class discussion, journal writing, and are supplemented
with films, hands-on activities, and guest speakers.
Both classes will increase your knowledge about
women’s history and everyday challenges
For more information, contact Kathy King at
department charges at Bookstore with purchasing
Effective May 1, departmental charges at Barnes
& Noble University Bookstore must be made
on the Visa purchasing card. The old Bookstore
charge cards will no longer be used. Departments
will be provided with the original invoice at
the time of sale. This invoice will need to
be attached to the purchasing card record form
that is sent to accounting services. The Bookstore
will not have a copy of the invoice, so if the
original is lost, the Bookstore will not be
able to provide you with a copy.
If your department does not have a purchasing
card, you may apply for one on the accounting
services web site at www.und.edu/dept/accounts/documents/VisaPurchasingCardApplicationFormCND.xlx.
— Allison Peyton, accounting services
joins University as night security officer
Leonard Scott is the new night building security
officer. He previously was at Grand Forks City
Hall, where he performed security duties, and
was a career police/security supervisor with
the United States Air Force for 23 years. Please
take a moment when you are working after hours
and greet Mr. Scott as he comes through your
area. If you have any questions or concerns,
please bring those to his attention as well.
You can contact him by calling the facilities
24-hour desk (777-2591), University Police (777-3491)
or by cell phone (701-740-7157). His duty hours
are from 4 p.m. to midnight, Monday through
— Duane Czapiewski, chief of police
One lists features
Hear about one family’s experience with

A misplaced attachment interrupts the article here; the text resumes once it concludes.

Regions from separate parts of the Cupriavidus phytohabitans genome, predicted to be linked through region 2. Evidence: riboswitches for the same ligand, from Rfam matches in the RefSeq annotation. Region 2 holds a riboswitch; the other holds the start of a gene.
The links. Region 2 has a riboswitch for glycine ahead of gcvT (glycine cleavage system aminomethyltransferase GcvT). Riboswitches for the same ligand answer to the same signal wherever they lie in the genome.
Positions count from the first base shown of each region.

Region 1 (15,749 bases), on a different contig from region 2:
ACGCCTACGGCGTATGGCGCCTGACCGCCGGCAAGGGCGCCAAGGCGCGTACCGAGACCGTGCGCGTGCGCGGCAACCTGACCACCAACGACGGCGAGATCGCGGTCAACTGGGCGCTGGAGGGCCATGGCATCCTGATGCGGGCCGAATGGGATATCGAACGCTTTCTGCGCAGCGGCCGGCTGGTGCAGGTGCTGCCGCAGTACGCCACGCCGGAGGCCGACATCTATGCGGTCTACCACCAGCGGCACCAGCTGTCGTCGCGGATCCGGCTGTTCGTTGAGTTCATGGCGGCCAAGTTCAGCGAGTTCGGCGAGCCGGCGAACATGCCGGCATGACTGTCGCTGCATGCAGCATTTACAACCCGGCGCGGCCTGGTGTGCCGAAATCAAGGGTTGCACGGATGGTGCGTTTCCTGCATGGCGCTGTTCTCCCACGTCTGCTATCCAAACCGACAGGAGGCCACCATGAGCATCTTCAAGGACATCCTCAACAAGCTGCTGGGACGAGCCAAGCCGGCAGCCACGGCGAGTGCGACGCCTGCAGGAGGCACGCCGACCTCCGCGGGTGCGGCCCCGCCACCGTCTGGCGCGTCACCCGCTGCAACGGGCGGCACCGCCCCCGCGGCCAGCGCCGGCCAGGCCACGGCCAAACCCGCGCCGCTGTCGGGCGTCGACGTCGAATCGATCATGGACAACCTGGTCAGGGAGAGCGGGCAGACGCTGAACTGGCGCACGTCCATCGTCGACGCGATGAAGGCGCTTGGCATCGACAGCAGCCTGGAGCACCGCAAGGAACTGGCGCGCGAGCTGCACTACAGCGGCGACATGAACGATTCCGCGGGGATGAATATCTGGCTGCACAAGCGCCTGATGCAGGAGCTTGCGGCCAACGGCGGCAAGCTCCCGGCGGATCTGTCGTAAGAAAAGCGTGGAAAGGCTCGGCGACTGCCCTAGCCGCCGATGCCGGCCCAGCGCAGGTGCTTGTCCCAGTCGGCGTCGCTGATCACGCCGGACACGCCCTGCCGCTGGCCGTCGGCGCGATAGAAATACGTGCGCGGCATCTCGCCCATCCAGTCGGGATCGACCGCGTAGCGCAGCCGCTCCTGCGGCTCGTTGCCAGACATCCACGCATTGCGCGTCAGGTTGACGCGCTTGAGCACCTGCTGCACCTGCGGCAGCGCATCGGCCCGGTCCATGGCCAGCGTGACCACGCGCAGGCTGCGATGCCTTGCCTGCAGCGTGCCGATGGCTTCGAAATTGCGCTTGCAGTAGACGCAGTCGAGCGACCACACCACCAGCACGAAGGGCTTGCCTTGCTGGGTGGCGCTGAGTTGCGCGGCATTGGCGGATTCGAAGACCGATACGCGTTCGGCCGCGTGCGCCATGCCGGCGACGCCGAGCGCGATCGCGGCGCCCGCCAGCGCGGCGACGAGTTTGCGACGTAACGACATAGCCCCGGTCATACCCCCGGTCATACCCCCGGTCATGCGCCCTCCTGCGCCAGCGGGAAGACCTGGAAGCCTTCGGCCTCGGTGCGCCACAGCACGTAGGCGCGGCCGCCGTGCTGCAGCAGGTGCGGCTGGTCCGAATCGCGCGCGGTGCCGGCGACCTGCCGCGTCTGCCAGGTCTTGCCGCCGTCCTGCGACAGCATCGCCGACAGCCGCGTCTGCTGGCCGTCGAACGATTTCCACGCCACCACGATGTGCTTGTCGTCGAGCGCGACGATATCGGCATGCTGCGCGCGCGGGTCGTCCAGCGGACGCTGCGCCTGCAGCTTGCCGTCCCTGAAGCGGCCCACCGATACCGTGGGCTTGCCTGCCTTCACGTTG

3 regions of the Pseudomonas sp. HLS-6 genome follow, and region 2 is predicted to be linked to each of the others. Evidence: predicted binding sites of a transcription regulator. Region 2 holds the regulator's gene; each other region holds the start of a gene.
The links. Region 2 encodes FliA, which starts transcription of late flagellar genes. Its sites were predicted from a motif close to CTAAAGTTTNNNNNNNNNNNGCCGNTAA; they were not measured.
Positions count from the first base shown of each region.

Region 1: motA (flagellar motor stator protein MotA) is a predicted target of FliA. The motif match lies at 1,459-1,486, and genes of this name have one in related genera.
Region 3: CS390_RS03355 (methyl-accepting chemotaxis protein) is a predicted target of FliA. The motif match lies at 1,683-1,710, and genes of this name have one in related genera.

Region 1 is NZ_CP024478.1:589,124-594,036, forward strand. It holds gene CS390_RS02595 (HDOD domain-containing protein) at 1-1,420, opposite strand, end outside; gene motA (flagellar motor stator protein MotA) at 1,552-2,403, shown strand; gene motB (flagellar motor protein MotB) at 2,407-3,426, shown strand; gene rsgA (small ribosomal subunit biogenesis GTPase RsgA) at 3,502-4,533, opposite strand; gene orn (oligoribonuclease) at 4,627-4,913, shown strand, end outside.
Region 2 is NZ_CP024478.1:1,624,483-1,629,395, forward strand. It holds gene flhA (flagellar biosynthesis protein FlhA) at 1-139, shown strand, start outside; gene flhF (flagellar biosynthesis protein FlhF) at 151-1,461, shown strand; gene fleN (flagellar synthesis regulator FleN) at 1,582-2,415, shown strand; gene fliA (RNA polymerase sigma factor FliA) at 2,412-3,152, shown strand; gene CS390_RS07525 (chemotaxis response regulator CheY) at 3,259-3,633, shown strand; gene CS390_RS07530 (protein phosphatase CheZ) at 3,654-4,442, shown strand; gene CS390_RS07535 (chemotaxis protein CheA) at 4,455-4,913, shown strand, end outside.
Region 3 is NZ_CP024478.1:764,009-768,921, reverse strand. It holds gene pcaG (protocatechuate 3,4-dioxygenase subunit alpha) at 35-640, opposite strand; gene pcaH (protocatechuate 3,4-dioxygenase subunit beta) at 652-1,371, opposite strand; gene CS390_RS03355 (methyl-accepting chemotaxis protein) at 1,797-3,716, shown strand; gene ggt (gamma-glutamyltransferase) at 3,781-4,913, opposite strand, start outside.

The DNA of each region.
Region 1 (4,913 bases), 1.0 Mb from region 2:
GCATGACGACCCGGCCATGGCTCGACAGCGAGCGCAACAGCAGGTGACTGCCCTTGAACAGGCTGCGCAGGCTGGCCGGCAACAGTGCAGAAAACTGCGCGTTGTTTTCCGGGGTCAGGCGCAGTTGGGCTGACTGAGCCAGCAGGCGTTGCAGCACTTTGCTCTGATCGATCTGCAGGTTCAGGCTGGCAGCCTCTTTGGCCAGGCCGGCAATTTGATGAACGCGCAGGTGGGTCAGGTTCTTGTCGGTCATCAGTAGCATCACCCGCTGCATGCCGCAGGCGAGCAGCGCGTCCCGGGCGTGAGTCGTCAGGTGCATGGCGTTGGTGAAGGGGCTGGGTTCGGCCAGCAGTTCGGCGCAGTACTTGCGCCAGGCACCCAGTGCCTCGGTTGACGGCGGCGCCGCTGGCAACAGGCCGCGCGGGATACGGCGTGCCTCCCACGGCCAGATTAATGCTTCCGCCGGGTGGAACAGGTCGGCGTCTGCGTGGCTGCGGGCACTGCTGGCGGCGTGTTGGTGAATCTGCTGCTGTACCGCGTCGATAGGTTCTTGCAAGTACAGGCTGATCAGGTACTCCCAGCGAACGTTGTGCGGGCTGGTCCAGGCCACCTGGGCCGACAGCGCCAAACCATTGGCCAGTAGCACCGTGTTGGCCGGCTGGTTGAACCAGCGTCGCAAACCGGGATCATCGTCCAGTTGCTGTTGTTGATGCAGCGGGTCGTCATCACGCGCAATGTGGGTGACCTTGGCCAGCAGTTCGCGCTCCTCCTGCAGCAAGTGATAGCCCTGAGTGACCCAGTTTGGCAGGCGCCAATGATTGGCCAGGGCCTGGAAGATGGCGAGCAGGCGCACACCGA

foreign adoption on the next edition of Studio
One on Channel 3 in Grand Forks. China has a
one child policy that forces parents to pay
fines for a second child. Families often abandon
their children, and they are adopted by parents
in other countries. Meet one family who traveled
to China to pick up a baby girl on Studio One.
Also on the show this week, find out what it’s
like being a twin. The birthrate of twins has
doubled since the early 1970s due to fertility
treatments. Twins will explain how they feel
about this increase on Studio One.
Studio One is an award-winning news and information
program produced at the University of North
Dakota Television Center.
The program airs live on UND Channel 3 on Thursdays
at 5 p.m. Re-broadcasts can be seen at 7 a.m.,
noon, 7 p.m. and 11 p.m. daily and on Saturdays
at 10 a.m. Prairie Public Television airs Studio
One on Saturday at 6 a.m. The program can also
be seen by viewers in Fargo, Bismarck/Mandan
and Minot, N.D.; Minneapolis, Minn.; Denver,
Colo.; and Winnipeg, Manitoba.
– Studio One
not leave valuables in vehicle
UND Police are always concerned about thefts
from vehicles. Please do not leave valuables
in your vehicle. CDs and other items are often
reported stolen from vehicles parked on campus
and in other parts of Grand Forks. Please report
any suspicious activities you may see in UND
parking lots to us immediately at 777-3491,
24 hours a day.
— UND Police
leave requested for Jeannette Lafferty
Leave donations are sought for Jeannette Lafferty,
building services technician, Grand Forks Human
Nutrition Research Center. She and her family
thank you for your generosity.
Please send a donated leave form to Linda Hurst
Torgerson or Jean Hager, Box 9034, to donate